(Watercolor/ Pastel 11" x 14")
After a seven day retreat at a center 20 miles north of Juneau, I signed on for a ten-hour trip in a small boat up the Tracy Arm Fjord, located 45 miles southeast of Juneau and home to the Sawyer Glacier. Petite by Alaska standards, Tracy Arm covers over 650,000 acres and is managed today by the U.S. Forest Service . .
Our boat captain circled us around an iceberg that was stunningly beautiful with turquoise blue colors and explained," ... ice absorbs all colors except blue .. the deeper the blue, the older the ice.'.' John Muir, famed naturalist, called Tracy Arm, "a wild unfinished Yosemite."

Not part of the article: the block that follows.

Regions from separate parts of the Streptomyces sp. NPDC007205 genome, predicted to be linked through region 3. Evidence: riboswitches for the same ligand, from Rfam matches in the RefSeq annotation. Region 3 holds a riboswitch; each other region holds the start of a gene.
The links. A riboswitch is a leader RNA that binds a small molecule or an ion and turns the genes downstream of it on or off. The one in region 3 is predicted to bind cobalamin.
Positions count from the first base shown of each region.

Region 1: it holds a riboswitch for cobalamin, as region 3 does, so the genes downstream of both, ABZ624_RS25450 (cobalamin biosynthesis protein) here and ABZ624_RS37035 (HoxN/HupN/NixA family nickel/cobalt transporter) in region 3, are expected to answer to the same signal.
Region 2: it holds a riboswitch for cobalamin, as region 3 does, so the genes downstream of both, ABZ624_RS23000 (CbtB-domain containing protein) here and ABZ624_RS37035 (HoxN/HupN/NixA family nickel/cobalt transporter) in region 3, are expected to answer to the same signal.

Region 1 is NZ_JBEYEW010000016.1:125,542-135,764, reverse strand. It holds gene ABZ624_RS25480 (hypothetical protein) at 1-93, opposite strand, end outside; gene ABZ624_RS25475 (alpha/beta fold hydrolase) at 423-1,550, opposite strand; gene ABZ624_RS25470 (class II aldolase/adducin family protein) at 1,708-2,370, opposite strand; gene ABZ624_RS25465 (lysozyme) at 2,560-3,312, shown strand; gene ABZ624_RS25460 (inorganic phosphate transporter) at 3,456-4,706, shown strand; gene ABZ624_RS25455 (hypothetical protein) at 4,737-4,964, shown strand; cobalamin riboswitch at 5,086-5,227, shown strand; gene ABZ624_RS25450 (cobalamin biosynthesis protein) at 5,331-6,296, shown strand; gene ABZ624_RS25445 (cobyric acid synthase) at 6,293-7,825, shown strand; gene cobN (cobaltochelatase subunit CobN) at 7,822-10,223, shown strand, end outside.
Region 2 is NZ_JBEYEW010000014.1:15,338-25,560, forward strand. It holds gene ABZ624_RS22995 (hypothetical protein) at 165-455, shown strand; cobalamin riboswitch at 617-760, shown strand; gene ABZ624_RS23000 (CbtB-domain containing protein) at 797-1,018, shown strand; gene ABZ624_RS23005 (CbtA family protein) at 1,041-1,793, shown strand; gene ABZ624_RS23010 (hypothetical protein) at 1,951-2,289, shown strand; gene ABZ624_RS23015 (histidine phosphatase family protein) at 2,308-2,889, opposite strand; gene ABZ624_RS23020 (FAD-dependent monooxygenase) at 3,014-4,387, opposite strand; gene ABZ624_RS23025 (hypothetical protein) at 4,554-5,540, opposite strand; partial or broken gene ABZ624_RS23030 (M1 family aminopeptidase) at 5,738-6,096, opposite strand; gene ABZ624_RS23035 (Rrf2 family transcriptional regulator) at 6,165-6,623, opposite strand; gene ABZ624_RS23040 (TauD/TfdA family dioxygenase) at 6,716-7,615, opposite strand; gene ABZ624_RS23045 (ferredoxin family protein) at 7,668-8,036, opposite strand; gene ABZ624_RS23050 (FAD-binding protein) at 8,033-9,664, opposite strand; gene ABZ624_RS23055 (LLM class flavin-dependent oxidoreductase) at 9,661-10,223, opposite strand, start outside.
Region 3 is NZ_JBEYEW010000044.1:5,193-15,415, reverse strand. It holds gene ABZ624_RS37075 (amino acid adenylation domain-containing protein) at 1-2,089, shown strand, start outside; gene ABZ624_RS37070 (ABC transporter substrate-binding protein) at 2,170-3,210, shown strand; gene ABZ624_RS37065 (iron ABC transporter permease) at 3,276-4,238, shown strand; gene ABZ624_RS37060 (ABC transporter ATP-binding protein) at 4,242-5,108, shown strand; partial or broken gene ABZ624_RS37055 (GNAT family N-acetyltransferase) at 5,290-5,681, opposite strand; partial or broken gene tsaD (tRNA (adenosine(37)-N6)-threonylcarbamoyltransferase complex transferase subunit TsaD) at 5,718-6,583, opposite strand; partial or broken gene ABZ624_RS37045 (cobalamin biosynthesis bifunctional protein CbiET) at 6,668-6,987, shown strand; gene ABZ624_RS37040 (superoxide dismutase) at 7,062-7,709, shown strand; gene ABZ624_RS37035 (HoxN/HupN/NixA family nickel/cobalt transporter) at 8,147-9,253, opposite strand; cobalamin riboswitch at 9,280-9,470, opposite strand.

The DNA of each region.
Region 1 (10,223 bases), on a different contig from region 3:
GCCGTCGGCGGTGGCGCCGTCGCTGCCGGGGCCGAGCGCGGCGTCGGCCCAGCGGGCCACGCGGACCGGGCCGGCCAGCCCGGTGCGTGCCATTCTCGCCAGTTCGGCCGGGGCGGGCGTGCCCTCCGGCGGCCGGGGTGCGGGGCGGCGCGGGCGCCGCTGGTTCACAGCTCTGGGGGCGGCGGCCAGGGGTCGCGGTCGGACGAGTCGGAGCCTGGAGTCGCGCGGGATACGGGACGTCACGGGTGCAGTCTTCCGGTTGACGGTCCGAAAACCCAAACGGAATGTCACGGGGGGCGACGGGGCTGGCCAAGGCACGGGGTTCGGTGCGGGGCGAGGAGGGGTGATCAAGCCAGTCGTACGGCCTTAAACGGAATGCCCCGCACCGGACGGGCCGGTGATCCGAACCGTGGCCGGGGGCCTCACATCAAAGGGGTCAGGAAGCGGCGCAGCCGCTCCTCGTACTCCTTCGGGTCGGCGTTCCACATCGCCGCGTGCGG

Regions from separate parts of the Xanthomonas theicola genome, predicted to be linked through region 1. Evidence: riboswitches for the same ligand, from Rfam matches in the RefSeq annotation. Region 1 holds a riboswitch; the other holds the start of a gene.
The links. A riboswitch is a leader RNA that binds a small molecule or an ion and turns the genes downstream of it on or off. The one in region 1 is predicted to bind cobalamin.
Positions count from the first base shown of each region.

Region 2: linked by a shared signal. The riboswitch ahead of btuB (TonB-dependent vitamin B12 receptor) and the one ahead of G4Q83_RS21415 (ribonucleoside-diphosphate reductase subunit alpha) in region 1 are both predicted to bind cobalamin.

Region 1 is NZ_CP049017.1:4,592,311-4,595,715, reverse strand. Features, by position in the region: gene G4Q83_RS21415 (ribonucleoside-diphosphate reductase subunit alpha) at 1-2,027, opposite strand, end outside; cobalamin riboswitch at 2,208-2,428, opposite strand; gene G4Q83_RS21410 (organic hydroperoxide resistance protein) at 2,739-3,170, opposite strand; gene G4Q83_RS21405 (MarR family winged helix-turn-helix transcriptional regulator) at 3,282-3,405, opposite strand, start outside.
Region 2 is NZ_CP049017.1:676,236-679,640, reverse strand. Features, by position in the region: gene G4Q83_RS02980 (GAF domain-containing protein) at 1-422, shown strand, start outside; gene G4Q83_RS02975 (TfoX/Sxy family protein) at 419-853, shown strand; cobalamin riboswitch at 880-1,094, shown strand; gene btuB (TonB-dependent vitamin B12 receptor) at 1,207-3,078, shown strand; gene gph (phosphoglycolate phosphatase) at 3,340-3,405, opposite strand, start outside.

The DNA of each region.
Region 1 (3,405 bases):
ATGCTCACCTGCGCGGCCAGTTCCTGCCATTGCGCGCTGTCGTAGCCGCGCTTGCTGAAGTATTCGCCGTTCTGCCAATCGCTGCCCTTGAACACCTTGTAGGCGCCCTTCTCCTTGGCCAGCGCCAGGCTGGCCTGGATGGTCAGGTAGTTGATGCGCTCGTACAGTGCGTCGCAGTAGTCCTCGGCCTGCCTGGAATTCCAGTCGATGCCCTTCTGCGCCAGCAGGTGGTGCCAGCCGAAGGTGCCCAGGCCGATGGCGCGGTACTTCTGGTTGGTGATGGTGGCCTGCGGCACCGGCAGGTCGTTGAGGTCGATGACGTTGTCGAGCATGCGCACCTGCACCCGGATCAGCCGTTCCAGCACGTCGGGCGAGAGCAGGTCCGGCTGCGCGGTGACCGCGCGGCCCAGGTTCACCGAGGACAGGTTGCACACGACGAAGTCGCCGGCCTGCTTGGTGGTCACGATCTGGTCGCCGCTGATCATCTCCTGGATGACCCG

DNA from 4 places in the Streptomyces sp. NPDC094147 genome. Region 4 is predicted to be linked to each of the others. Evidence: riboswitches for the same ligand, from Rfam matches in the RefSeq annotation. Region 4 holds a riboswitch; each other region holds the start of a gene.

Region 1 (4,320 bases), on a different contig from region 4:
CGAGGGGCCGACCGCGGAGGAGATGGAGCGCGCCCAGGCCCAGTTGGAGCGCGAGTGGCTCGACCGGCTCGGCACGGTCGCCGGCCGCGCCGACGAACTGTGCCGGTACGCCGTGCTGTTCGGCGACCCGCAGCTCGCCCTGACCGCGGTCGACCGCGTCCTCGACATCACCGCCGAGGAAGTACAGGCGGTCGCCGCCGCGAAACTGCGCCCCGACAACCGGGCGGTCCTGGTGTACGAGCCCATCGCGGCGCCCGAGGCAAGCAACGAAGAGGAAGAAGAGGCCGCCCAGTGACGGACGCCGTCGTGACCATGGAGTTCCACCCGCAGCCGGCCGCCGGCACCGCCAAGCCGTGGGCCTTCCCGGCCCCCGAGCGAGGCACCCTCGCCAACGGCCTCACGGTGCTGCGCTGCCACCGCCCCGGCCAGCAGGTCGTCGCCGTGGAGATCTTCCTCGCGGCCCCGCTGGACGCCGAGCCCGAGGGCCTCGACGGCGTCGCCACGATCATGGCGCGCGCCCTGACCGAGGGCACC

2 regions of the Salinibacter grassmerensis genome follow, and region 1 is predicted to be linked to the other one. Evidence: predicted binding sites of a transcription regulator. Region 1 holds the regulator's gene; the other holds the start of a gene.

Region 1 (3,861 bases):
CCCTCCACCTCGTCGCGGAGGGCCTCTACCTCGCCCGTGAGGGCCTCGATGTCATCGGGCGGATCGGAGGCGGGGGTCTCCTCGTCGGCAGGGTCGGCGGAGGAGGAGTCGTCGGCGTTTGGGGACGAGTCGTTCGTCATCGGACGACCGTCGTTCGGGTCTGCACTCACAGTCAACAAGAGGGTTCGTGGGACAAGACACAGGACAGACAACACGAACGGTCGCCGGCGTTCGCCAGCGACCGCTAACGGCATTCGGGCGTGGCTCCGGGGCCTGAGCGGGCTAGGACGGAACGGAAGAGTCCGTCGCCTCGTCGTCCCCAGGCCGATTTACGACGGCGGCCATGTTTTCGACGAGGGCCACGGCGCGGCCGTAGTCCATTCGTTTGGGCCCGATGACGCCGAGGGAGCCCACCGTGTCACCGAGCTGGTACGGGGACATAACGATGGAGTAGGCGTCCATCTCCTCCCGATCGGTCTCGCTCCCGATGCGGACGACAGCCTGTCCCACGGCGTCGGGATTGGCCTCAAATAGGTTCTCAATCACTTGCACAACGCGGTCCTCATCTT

First time travelers to this majestic part of the planet, are struck by the ease of seeing so much wildlife: goats and black bears on mountain slopes, bald eagles on tree crags, seals sunbathing on icebergs.
These special places are at risk, however, not only from global warming of ice areas, but from proposals for oil and gas drilling. We witness the struggle of wild life to survive and ask ourselves, "Does wilderness still matter? Is it the canary in the mine? Do we see our human littleness as partners in the great story of creation or are we still warriors in it? What answers will we give?